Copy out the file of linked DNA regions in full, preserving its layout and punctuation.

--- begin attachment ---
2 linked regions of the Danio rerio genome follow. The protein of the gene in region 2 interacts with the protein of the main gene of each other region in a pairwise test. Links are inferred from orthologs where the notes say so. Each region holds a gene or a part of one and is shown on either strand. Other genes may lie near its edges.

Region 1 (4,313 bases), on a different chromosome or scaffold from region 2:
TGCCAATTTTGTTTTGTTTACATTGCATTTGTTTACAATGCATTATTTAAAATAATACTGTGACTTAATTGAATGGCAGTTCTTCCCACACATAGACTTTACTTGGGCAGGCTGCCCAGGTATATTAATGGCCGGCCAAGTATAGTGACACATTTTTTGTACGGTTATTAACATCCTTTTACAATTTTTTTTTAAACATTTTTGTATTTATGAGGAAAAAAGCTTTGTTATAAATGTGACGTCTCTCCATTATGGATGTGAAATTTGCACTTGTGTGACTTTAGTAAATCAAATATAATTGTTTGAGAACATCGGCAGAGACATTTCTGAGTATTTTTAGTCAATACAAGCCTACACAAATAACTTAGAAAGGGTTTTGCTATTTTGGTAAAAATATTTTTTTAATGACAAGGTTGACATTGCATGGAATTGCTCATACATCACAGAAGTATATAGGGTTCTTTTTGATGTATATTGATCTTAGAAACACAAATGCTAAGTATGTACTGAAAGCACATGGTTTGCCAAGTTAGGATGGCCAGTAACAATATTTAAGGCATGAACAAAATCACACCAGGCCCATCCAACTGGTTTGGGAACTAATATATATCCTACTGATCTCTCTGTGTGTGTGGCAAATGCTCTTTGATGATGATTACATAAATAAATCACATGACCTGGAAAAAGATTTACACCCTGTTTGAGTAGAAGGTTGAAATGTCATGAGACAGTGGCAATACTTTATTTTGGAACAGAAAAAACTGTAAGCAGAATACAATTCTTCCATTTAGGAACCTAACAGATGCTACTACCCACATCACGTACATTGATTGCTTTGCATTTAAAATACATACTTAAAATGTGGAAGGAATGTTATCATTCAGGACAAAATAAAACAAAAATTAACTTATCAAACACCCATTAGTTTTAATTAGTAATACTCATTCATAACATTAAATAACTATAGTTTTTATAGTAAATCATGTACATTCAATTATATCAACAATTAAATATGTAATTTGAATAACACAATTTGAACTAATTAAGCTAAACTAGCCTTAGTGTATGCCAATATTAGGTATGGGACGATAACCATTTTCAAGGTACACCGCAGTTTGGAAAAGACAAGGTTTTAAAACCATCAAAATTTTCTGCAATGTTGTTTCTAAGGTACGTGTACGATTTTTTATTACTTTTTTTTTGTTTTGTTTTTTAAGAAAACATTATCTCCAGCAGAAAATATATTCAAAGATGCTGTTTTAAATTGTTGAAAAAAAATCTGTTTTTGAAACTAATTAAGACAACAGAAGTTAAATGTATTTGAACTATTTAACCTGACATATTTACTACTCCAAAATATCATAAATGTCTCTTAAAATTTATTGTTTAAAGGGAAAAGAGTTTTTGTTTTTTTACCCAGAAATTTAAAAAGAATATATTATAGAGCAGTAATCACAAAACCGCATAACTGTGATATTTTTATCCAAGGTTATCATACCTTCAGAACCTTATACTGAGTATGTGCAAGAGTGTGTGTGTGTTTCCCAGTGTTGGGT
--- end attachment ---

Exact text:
2 linked regions of the Danio rerio genome follow. The protein of the gene in region 2 interacts with the protein of the main gene of each other region in a pairwise test. Links are inferred from orthologs where the notes say so. Each region holds a gene or a part of one and is shown on either strand. Other genes may lie near its edges.

Region 1 (4,313 bases), on a different chromosome or scaffold from region 2:
TGCCAATTTTGTTTTGTTTACATTGCATTTGTTTACAATGCATTATTTAAAATAATACTGTGACTTAATTGAATGGCAGTTCTTCCCACACATAGACTTTACTTGGGCAGGCTGCCCAGGTATATTAATGGCCGGCCAAGTATAGTGACACATTTTTTGTACGGTTATTAACATCCTTTTACAATTTTTTTTTAAACATTTTTGTATTTATGAGGAAAAAAGCTTTGTTATAAATGTGACGTCTCTCCATTATGGATGTGAAATTTGCACTTGTGTGACTTTAGTAAATCAAATATAATTGTTTGAGAACATCGGCAGAGACATTTCTGAGTATTTTTAGTCAATACAAGCCTACACAAATAACTTAGAAAGGGTTTTGCTATTTTGGTAAAAATATTTTTTTAATGACAAGGTTGACATTGCATGGAATTGCTCATACATCACAGAAGTATATAGGGTTCTTTTTGATGTATATTGATCTTAGAAACACAAATGCTAAGTATGTACTGAAAGCACATGGTTTGCCAAGTTAGGATGGCCAGTAACAATATTTAAGGCATGAACAAAATCACACCAGGCCCATCCAACTGGTTTGGGAACTAATATATATCCTACTGATCTCTCTGTGTGTGTGGCAAATGCTCTTTGATGATGATTACATAAATAAATCACATGACCTGGAAAAAGATTTACACCCTGTTTGAGTAGAAGGTTGAAATGTCATGAGACAGTGGCAATACTTTATTTTGGAACAGAAAAAACTGTAAGCAGAATACAATTCTTCCATTTAGGAACCTAACAGATGCTACTACCCACATCACGTACATTGATTGCTTTGCATTTAAAATACATACTTAAAATGTGGAAGGAATGTTATCATTCAGGACAAAATAAAACAAAAATTAACTTATCAAACACCCATTAGTTTTAATTAGTAATACTCATTCATAACATTAAATAACTATAGTTTTTATAGTAAATCATGTACATTCAATTATATCAACAATTAAATATGTAATTTGAATAACACAATTTGAACTAATTAAGCTAAACTAGCCTTAGTGTATGCCAATATTAGGTATGGGACGATAACCATTTTCAAGGTACACCGCAGTTTGGAAAAGACAAGGTTTTAAAACCATCAAAATTTTCTGCAATGTTGTTTCTAAGGTACGTGTACGATTTTTTATTACTTTTTTTTTGTTTTGTTTTTTAAGAAAACATTATCTCCAGCAGAAAATATATTCAAAGATGCTGTTTTAAATTGTTGAAAAAAAATCTGTTTTTGAAACTAATTAAGACAACAGAAGTTAAATGTATTTGAACTATTTAACCTGACATATTTACTACTCCAAAATATCATAAATGTCTCTTAAAATTTATTGTTTAAAGGGAAAAGAGTTTTTGTTTTTTTACCCAGAAATTTAAAAAGAATATATTATAGAGCAGTAATCACAAAACCGCATAACTGTGATATTTTTATCCAAGGTTATCATACCTTCAGAACCTTATACTGAGTATGTGCAAGAGTGTGTGTGTGTTTCCCAGTGTTGGGT